A standard, universal, medium weight needle will work perfect when sewing oilcloth.


      National Sewing Circle

  1. Olivia Wegis

    I’ve made many of these bags using various fabrics, but not oil cloth. I enjoyed the video and the review gave me the confidence to try the oilcloth method. Thank you

  2. Betsy

    Made one of these on my break at work today substituted webbing for handle and used Kevlar sail material with mesh for the pockets great quick project already had several ask where I bought it

  3. Elizabeth Morgan

    I watched your video the other day, and it looks so easy to make a lunch bag. Congratulations!

  4. Kathleen

    I would like to know what thread and needle size you recommend for this “oilcloth” sewing. And, I assume you are referring to the vinyl impregnated cloth, not the classic oil cloth which is a lot heavier??

  5. kathy Elliott

    When you say turn up the tension are you referring to the thread tension or presser foot tension?

    • Customer Service

      Hi, Kathy. Tension refers to the thread. You can adjust both needle and bobbin thread tension, and in this case they are referring to needle tension.

      As far as presser feet, some machines allow you to adjust the presser foot pressure or how hard it presses down on the fabric. You will have to consult your manual to find out if your machine had that capability.

  6. Carrie

    I saw on one of my fabric designers blogs you can buy the laminating material to make your own laminated cloth is you find a material you want to match to your suit….it’s not as heavy as oil cloth but makes a great bag also….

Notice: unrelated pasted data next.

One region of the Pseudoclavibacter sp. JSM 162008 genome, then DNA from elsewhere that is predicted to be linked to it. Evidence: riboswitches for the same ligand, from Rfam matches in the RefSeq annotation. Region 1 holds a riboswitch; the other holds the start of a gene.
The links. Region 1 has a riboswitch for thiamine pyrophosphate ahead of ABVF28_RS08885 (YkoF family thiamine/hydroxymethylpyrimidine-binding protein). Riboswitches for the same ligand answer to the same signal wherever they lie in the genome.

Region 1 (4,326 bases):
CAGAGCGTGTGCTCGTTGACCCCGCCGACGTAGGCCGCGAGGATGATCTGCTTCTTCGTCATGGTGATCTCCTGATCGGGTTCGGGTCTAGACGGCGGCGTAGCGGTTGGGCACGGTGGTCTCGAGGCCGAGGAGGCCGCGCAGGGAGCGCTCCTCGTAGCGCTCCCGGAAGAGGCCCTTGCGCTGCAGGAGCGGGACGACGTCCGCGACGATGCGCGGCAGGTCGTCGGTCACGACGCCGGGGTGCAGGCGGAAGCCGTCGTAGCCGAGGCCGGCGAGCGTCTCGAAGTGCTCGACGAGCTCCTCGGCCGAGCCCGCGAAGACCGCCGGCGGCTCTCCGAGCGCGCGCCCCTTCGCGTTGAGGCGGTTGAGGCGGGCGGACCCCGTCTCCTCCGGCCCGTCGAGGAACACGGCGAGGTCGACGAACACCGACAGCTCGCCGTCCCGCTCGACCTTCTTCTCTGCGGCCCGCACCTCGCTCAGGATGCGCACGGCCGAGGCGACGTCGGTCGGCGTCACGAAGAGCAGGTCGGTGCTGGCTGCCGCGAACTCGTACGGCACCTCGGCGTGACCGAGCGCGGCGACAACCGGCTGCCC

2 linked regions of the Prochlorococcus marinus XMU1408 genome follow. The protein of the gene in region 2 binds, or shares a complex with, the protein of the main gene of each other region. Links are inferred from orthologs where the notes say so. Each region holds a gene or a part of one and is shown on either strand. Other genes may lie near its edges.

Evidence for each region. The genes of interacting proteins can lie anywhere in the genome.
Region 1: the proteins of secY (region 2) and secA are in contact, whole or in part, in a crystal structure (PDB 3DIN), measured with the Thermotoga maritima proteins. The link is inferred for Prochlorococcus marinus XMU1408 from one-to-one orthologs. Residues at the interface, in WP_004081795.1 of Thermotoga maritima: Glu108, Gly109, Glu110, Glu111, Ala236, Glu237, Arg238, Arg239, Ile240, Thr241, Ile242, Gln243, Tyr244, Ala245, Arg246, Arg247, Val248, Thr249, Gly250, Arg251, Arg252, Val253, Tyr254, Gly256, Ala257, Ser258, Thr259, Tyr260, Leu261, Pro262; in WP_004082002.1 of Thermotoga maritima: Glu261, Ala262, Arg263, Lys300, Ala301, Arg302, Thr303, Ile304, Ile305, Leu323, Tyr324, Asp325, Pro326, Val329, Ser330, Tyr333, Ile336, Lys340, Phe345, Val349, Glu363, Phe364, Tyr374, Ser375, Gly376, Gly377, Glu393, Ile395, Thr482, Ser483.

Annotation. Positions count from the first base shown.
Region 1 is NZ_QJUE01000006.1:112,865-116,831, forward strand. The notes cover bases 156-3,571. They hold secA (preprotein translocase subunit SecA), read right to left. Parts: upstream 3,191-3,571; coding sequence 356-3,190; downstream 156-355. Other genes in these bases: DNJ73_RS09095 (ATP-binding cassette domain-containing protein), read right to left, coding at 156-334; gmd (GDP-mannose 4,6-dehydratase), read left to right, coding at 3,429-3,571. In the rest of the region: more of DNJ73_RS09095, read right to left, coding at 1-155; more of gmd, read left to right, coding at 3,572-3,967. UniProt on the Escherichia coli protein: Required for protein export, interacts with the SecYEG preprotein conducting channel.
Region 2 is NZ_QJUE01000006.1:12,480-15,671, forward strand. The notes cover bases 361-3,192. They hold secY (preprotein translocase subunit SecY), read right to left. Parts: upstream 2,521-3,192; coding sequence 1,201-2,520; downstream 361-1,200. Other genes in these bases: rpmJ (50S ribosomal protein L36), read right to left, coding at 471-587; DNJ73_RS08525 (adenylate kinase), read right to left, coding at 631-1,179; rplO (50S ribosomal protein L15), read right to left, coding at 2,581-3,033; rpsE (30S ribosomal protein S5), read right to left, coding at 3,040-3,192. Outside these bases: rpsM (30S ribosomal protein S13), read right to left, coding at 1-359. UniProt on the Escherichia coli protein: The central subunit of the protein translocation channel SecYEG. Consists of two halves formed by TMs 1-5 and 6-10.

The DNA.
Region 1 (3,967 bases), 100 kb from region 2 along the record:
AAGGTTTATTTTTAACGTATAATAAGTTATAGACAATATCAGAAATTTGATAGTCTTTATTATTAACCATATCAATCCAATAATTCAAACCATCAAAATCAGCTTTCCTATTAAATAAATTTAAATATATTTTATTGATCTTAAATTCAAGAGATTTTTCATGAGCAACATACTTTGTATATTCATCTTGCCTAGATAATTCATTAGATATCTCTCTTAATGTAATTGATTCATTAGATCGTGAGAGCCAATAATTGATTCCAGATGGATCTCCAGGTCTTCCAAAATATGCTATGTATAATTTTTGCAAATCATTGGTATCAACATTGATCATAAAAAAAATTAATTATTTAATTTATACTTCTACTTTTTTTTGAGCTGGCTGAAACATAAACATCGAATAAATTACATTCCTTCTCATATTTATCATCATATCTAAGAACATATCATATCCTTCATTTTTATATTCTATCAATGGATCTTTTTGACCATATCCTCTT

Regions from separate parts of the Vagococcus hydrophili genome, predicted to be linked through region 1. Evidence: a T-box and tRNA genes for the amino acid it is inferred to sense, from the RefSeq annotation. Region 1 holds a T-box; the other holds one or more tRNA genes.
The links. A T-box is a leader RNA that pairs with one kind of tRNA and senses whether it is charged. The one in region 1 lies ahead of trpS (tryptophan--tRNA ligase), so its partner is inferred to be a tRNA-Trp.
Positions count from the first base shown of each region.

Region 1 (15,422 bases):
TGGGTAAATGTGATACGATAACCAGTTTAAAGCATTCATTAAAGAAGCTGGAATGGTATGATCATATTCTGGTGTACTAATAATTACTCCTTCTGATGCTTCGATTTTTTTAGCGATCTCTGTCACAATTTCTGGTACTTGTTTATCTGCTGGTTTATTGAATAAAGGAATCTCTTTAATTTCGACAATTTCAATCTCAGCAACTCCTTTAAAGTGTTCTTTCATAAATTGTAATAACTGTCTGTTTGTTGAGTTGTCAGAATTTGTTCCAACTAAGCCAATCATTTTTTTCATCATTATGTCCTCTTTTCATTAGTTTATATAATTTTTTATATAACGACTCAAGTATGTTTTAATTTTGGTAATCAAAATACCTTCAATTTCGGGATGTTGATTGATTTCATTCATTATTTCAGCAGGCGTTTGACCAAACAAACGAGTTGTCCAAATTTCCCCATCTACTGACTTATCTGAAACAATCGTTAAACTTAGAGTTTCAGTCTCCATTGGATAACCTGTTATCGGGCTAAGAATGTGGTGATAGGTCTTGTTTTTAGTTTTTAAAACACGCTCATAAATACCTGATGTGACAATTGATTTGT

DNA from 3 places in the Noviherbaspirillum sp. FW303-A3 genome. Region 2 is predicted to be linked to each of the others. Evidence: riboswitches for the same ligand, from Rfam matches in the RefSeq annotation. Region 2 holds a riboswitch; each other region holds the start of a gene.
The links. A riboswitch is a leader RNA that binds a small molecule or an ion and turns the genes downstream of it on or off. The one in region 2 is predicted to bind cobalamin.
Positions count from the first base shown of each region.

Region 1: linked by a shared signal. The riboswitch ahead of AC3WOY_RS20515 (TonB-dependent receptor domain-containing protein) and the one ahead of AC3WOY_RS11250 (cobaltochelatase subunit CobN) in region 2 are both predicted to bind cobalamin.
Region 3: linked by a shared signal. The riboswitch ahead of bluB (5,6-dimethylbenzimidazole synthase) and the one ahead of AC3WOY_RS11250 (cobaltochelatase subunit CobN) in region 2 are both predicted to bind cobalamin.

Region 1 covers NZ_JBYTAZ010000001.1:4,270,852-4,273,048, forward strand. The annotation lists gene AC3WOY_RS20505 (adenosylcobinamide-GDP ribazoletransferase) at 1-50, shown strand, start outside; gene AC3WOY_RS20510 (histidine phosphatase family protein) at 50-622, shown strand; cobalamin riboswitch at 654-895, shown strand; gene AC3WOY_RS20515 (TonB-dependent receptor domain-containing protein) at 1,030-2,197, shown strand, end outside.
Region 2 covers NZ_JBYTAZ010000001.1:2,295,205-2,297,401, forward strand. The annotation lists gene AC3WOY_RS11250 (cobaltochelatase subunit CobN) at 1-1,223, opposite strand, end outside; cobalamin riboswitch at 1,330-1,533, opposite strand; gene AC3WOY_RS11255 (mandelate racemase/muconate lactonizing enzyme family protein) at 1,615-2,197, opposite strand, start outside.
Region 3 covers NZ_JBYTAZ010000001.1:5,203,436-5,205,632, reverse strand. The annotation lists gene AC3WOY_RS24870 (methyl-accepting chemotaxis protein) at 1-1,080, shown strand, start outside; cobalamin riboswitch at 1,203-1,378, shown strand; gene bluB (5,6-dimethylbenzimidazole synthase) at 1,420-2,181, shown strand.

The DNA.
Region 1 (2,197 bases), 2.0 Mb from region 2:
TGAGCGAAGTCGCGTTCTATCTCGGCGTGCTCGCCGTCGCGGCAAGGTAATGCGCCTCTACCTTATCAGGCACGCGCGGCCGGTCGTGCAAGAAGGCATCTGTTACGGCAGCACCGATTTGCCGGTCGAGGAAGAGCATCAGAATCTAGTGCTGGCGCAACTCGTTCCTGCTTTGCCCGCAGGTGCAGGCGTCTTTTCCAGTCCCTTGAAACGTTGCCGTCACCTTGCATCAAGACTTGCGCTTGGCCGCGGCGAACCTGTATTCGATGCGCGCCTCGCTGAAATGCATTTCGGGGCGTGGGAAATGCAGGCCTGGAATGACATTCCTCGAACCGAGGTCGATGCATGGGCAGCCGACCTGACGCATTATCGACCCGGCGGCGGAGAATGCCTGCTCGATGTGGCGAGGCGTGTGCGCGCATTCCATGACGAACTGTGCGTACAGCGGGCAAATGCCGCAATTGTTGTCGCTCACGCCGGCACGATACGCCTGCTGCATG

I’m making some for my grdkids as gifts in children’s prints for when they go on vacation next year….
    It would be great to make for their over nite bags….just wipes clean.
    If you want…laminate both sides.

  7. Michelle

    Now I can use my oilcloth remnants and have something useful, thanks for the idea.

  8. mixcotton

    I love the oil cloth print fabrics, you are using, where did you buy them and can i buy them?

    • lizfournier

      20242 Ticket Thanks for the great instructions! I have some oilcloth that I bought with no pattern in mind, this will be a great project! What type of needle is used on oilcloth, ballpoint? Also should I use a long stitch length?

      • Customer Service

        Dear Elizabeth,

        Thank you for your patience. In regards to your question-

        You don’t have to use a special needle with oil cloth- a standard all- purpose needle will work. However, you will want to lengthen your stitch length to at least a 3.0.


        National Sewing Circle Video Membership